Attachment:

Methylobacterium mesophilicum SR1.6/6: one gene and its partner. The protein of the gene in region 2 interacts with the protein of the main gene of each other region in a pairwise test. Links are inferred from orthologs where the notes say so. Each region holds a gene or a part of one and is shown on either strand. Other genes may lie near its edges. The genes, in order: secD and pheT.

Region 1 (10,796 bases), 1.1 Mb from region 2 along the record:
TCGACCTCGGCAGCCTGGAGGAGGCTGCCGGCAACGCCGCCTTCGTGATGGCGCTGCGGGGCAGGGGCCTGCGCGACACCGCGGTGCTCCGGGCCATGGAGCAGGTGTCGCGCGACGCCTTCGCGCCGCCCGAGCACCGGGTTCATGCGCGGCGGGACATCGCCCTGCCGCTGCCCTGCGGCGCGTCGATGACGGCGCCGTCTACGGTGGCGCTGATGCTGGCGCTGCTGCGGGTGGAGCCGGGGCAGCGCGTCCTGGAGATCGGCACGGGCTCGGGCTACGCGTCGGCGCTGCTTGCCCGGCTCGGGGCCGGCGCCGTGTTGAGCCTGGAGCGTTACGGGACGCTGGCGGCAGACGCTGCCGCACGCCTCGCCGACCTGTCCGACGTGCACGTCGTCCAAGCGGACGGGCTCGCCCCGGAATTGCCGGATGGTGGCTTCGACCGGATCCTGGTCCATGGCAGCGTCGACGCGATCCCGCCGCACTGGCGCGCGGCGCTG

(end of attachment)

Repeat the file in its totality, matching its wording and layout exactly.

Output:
Methylobacterium mesophilicum SR1.6/6: one gene and its partner. The protein of the gene in region 2 interacts with the protein of the main gene of each other region in a pairwise test. Links are inferred from orthologs where the notes say so. Each region holds a gene or a part of one and is shown on either strand. Other genes may lie near its edges. The genes, in order: secD and pheT.

Region 1 (10,796 bases), 1.1 Mb from region 2 along the record:
TCGACCTCGGCAGCCTGGAGGAGGCTGCCGGCAACGCCGCCTTCGTGATGGCGCTGCGGGGCAGGGGCCTGCGCGACACCGCGGTGCTCCGGGCCATGGAGCAGGTGTCGCGCGACGCCTTCGCGCCGCCCGAGCACCGGGTTCATGCGCGGCGGGACATCGCCCTGCCGCTGCCCTGCGGCGCGTCGATGACGGCGCCGTCTACGGTGGCGCTGATGCTGGCGCTGCTGCGGGTGGAGCCGGGGCAGCGCGTCCTGGAGATCGGCACGGGCTCGGGCTACGCGTCGGCGCTGCTTGCCCGGCTCGGGGCCGGCGCCGTGTTGAGCCTGGAGCGTTACGGGACGCTGGCGGCAGACGCTGCCGCACGCCTCGCCGACCTGTCCGACGTGCACGTCGTCCAAGCGGACGGGCTCGCCCCGGAATTGCCGGATGGTGGCTTCGACCGGATCCTGGTCCATGGCAGCGTCGACGCGATCCCGCCGCACTGGCGCGCGGCGCTG